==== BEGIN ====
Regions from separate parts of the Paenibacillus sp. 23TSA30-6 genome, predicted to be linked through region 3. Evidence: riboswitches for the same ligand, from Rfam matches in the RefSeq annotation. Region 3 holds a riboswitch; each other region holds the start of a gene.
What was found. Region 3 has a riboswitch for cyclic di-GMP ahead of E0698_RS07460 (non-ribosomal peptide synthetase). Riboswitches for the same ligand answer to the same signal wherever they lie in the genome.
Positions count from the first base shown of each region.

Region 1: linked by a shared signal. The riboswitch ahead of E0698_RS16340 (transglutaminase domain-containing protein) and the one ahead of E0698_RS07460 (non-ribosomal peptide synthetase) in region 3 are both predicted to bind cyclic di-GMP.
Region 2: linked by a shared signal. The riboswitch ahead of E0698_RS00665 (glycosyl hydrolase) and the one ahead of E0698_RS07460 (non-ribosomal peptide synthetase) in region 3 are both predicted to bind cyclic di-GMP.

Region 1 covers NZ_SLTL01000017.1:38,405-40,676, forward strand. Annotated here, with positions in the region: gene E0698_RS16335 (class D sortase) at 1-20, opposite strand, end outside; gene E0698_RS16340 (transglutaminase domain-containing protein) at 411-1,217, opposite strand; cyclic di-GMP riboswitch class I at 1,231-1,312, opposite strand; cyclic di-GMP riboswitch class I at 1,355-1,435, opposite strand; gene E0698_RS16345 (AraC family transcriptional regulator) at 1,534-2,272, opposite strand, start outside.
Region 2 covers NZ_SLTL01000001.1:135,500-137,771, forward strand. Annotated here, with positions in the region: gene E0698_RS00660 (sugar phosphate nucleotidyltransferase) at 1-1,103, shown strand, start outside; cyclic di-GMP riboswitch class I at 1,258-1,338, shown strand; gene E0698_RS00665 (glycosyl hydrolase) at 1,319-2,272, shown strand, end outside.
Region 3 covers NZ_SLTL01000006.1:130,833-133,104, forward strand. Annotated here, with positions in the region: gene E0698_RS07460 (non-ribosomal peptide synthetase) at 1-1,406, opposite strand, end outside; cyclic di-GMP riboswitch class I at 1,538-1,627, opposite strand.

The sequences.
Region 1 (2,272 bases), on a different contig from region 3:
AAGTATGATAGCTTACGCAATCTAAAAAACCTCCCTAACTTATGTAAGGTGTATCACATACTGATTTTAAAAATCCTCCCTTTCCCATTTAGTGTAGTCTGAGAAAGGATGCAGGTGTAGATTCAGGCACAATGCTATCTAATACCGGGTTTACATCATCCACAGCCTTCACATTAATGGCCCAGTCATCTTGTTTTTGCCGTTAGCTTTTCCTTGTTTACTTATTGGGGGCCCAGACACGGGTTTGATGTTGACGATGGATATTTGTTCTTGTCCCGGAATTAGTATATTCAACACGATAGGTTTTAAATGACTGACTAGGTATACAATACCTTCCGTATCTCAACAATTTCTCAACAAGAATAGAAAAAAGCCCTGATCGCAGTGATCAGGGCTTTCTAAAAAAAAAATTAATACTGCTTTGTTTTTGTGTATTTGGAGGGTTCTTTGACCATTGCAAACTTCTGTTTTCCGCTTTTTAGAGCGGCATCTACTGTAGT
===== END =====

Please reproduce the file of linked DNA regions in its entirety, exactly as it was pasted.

Regions from separate parts of the Paenibacillus sp. 23TSA30-6 genome, predicted to be linked through region 3. Evidence: riboswitches for the same ligand, from Rfam matches in the RefSeq annotation. Region 3 holds a riboswitch; each other region holds the start of a gene.
What was found. Region 3 has a riboswitch for cyclic di-GMP ahead of E0698_RS07460 (non-ribosomal peptide synthetase). Riboswitches for the same ligand answer to the same signal wherever they lie in the genome.
Positions count from the first base shown of each region.

Region 1: linked by a shared signal. The riboswitch ahead of E0698_RS16340 (transglutaminase domain-containing protein) and the one ahead of E0698_RS07460 (non-ribosomal peptide synthetase) in region 3 are both predicted to bind cyclic di-GMP.
Region 2: linked by a shared signal. The riboswitch ahead of E0698_RS00665 (glycosyl hydrolase) and the one ahead of E0698_RS07460 (non-ribosomal peptide synthetase) in region 3 are both predicted to bind cyclic di-GMP.

Region 1 covers NZ_SLTL01000017.1:38,405-40,676, forward strand. Annotated here, with positions in the region: gene E0698_RS16335 (class D sortase) at 1-20, opposite strand, end outside; gene E0698_RS16340 (transglutaminase domain-containing protein) at 411-1,217, opposite strand; cyclic di-GMP riboswitch class I at 1,231-1,312, opposite strand; cyclic di-GMP riboswitch class I at 1,355-1,435, opposite strand; gene E0698_RS16345 (AraC family transcriptional regulator) at 1,534-2,272, opposite strand, start outside.
Region 2 covers NZ_SLTL01000001.1:135,500-137,771, forward strand. Annotated here, with positions in the region: gene E0698_RS00660 (sugar phosphate nucleotidyltransferase) at 1-1,103, shown strand, start outside; cyclic di-GMP riboswitch class I at 1,258-1,338, shown strand; gene E0698_RS00665 (glycosyl hydrolase) at 1,319-2,272, shown strand, end outside.
Region 3 covers NZ_SLTL01000006.1:130,833-133,104, forward strand. Annotated here, with positions in the region: gene E0698_RS07460 (non-ribosomal peptide synthetase) at 1-1,406, opposite strand, end outside; cyclic di-GMP riboswitch class I at 1,538-1,627, opposite strand.

The sequences.
Region 1 (2,272 bases), on a different contig from region 3:
AAGTATGATAGCTTACGCAATCTAAAAAACCTCCCTAACTTATGTAAGGTGTATCACATACTGATTTTAAAAATCCTCCCTTTCCCATTTAGTGTAGTCTGAGAAAGGATGCAGGTGTAGATTCAGGCACAATGCTATCTAATACCGGGTTTACATCATCCACAGCCTTCACATTAATGGCCCAGTCATCTTGTTTTTGCCGTTAGCTTTTCCTTGTTTACTTATTGGGGGCCCAGACACGGGTTTGATGTTGACGATGGATATTTGTTCTTGTCCCGGAATTAGTATATTCAACACGATAGGTTTTAAATGACTGACTAGGTATACAATACCTTCCGTATCTCAACAATTTCTCAACAAGAATAGAAAAAAGCCCTGATCGCAGTGATCAGGGCTTTCTAAAAAAAAAATTAATACTGCTTTGTTTTTGTGTATTTGGAGGGTTCTTTGACCATTGCAAACTTCTGTTTTCCGCTTTTTAGAGCGGCATCTACTGTAGT